Zaytoven: “It goes back to Gucci Mane, maybe in ’08, when Gucci just started putting out a whole lot of mixtapes, just song after song, mixtape after mixtape. And that just shows whatever artist is trying to make it, or somebody that’s trying to stay relevant, you got to work and put out music, cause the fans and the audience now don’t listen to stuff as long as we used to. We’re always looking for something new, I think that with the technology we get bored fast. It’s now to the point where Future showed you got to work, and got to stay consistently putting out good music, just to stay relevant or stay hot.”
RESPECT.: Since your Instagram post last August with Future, there has been a lot of rumors circulating over the possibility of Beast Mode 2, are there any details you can give us?
Zaytoven: “Not Really. All I can say is me and Future recorded at least a hundred songs together. We maybe had about fifty songs when we did Beast Mode, so there’s a lot of songs that didn’t go on Beast Mode that I probably liked more. And then we’ve been recording periodically throughout the year, time and time again. We just got so many records, I think when the timing is right or when Future feels like that needs to be presented again, it will come out.”
‘Oooooh’ – Future Ft. Scooter (Prod. Zaytoven)
RESPECT.: Your appearing in BMI’s Producer Battle with Drumma Boy on April 5th. Can you tell us a bit about it and how you got involved?
Zaytoven: “My buddy Byron Wright called and asked me, did I want to headline for a producer battle. Cause last year I went and they had Mannie Fresh, DJ Toomp and KLC. So when he asked me I was like “Yeah i’ll do it, I’d love to do it.” He said V”Cool cause I want to verse you with Drumma Boy cause both of you have been in the game for so long, lasted this long, and are still relevant in the game.” Drumma Boy is a long time friend of mine and with that respect doing the music, so I wouldn’t have it any other way. He’d be the perfect guy I’d want to do this event with. I’m excited about it.”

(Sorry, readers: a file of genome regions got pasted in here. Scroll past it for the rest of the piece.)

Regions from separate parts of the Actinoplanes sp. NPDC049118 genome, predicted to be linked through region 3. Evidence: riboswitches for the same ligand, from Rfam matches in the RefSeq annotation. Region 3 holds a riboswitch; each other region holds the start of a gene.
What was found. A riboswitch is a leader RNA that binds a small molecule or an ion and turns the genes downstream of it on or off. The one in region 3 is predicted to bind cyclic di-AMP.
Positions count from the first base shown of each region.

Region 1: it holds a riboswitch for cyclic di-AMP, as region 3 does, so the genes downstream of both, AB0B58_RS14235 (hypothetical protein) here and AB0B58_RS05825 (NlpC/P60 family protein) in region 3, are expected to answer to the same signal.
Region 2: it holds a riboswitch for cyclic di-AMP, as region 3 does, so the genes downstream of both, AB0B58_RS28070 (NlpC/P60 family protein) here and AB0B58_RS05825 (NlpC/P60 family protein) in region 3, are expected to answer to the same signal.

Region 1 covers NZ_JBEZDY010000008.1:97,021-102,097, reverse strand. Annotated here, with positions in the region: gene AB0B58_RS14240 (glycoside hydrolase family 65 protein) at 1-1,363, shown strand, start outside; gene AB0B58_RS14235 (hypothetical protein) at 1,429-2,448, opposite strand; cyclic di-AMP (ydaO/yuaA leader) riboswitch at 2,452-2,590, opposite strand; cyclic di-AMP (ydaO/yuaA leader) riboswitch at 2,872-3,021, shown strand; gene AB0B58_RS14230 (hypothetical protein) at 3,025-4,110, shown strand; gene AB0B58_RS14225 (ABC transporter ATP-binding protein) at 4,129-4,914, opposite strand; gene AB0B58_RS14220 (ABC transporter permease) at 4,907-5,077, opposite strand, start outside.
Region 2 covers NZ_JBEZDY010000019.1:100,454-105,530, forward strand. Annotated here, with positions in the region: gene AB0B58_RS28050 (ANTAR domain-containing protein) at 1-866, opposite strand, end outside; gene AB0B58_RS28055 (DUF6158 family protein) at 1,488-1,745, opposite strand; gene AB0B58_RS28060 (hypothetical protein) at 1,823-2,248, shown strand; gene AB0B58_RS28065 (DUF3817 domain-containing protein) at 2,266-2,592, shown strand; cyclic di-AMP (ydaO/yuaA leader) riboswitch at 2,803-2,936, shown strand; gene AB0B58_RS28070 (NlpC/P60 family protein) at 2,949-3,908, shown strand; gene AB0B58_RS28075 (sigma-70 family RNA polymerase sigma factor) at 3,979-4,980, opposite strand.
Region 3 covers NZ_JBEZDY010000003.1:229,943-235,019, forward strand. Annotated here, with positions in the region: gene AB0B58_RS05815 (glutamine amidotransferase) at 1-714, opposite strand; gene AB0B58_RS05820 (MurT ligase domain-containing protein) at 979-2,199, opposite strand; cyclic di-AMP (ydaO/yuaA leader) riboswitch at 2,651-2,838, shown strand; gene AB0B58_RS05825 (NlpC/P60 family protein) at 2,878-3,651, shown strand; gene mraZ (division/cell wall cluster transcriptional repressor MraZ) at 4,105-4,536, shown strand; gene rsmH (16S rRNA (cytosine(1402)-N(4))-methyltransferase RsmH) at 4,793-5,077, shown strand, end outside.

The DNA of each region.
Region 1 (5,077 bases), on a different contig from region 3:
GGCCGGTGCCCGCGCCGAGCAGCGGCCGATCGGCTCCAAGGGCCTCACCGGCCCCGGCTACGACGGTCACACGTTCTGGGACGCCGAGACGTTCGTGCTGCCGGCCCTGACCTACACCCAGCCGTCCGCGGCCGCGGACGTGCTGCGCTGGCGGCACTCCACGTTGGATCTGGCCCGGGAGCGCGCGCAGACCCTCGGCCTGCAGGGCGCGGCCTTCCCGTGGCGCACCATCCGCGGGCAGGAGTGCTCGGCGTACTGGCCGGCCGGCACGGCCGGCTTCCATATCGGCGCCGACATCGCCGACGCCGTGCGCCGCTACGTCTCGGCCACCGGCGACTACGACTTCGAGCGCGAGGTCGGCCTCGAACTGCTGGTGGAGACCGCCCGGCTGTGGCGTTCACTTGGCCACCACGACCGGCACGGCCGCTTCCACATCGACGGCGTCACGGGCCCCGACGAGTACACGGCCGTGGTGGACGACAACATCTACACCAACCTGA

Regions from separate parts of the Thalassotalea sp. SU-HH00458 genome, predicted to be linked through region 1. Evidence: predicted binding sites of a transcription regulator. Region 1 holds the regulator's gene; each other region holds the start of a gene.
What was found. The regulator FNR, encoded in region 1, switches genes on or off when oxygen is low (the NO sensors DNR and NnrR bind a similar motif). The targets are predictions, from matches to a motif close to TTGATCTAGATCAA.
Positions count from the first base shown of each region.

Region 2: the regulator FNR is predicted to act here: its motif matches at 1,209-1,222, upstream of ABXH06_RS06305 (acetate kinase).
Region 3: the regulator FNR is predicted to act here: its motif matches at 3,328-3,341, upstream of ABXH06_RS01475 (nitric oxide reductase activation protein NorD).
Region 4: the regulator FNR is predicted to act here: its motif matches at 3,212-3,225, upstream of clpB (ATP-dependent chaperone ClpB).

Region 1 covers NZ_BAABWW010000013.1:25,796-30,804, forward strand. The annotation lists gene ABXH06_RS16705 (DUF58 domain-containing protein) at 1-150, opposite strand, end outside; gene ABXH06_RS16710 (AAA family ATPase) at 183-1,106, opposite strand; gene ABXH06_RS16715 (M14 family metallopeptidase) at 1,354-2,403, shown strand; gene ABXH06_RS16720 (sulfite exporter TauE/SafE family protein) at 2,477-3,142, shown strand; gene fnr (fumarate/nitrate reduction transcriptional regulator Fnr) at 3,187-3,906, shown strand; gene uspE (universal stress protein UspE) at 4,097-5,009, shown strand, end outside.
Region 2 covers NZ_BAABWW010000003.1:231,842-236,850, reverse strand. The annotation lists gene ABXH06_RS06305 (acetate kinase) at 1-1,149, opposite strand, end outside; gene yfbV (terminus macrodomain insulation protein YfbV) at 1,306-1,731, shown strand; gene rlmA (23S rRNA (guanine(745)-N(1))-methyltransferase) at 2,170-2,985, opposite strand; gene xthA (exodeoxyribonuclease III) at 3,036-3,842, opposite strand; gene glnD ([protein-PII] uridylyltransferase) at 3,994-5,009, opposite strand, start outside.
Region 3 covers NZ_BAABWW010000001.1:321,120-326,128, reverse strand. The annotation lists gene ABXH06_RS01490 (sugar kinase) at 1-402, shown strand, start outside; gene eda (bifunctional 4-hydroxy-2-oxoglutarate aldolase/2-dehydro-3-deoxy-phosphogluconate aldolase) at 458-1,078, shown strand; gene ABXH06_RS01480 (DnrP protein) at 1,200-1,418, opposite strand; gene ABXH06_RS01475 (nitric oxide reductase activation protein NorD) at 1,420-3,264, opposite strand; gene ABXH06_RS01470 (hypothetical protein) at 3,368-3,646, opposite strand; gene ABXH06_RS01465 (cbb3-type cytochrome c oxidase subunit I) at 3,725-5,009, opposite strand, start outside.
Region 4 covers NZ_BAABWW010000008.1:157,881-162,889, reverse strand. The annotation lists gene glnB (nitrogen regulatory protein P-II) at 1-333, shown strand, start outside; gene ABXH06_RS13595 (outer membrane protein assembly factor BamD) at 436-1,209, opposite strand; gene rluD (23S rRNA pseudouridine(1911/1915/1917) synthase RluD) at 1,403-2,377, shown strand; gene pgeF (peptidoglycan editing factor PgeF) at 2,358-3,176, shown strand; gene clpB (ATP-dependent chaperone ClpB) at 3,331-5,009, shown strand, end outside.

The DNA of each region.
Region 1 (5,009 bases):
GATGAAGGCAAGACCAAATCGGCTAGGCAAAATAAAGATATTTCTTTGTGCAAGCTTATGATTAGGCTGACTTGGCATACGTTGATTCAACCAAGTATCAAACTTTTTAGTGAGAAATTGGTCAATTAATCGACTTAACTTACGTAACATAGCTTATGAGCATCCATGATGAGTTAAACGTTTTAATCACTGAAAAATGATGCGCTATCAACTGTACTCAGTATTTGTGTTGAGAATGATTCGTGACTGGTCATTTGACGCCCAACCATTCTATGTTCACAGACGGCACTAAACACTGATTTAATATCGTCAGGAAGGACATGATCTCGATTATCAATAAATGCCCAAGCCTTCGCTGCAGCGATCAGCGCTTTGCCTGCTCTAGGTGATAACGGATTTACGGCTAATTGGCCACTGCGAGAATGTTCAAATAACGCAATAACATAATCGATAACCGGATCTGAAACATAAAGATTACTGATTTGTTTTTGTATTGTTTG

RESPECT.: On April 30th yourself, Sonny Digital, and Metro-Boomin will be at a round-table discussion in NYC hosted by Red Bull. What is this discussion about? and what do you hope it will achieve?
Zaytoven: “What it’s about, I’m really not sure yet. What I’m hoping that it achieves is, it lets people know that we really come together, and we’re the guys that really make a difference in this music right now. I’m hoping it sheds a light on that, and further sheds a light on that producers mean just as much as these artists now.”
RESPECT.: It’s quite clear your talent and interests exceed simply Hip-Hop production. Can you give us some details on the sequel to your film, Birds of a Feather?
Zaytoven: “I haven’t fully finished the script yet. But it’s really just about somebody like me, that’s been in the game for so long, and how you can fall off or not be as popular as you were at one time, then a new producer comes in. I’ve seen it with my own eyes how the game is. New guys come in and they be the hot guy right now. But at the same time, with somebody like me whose so challenging, and still wants to be on top and competitive, it shows how I can be redeemed and how I [can] come back to work even harder to get back on top. Music is being made different now-a-days, people are using technology a lot more than talent and I just wanted to show how a producer can really fall off or get the life taken away from him, but then come back using really gifted talent and hustling a certain way. That’s what mainly I think Birds of a Feather 2 is going to be about.”
‘I Still Got It’ – Usher Ft. Migos (Prod. Zaytoven)
RESPECT.: Production Ad-libs are quickly becoming an essential element to any producer, thanks in large to Metro-Boomin and DJ Mustard. Do you approve of this new obsession, and can you explain the inspiration for yours?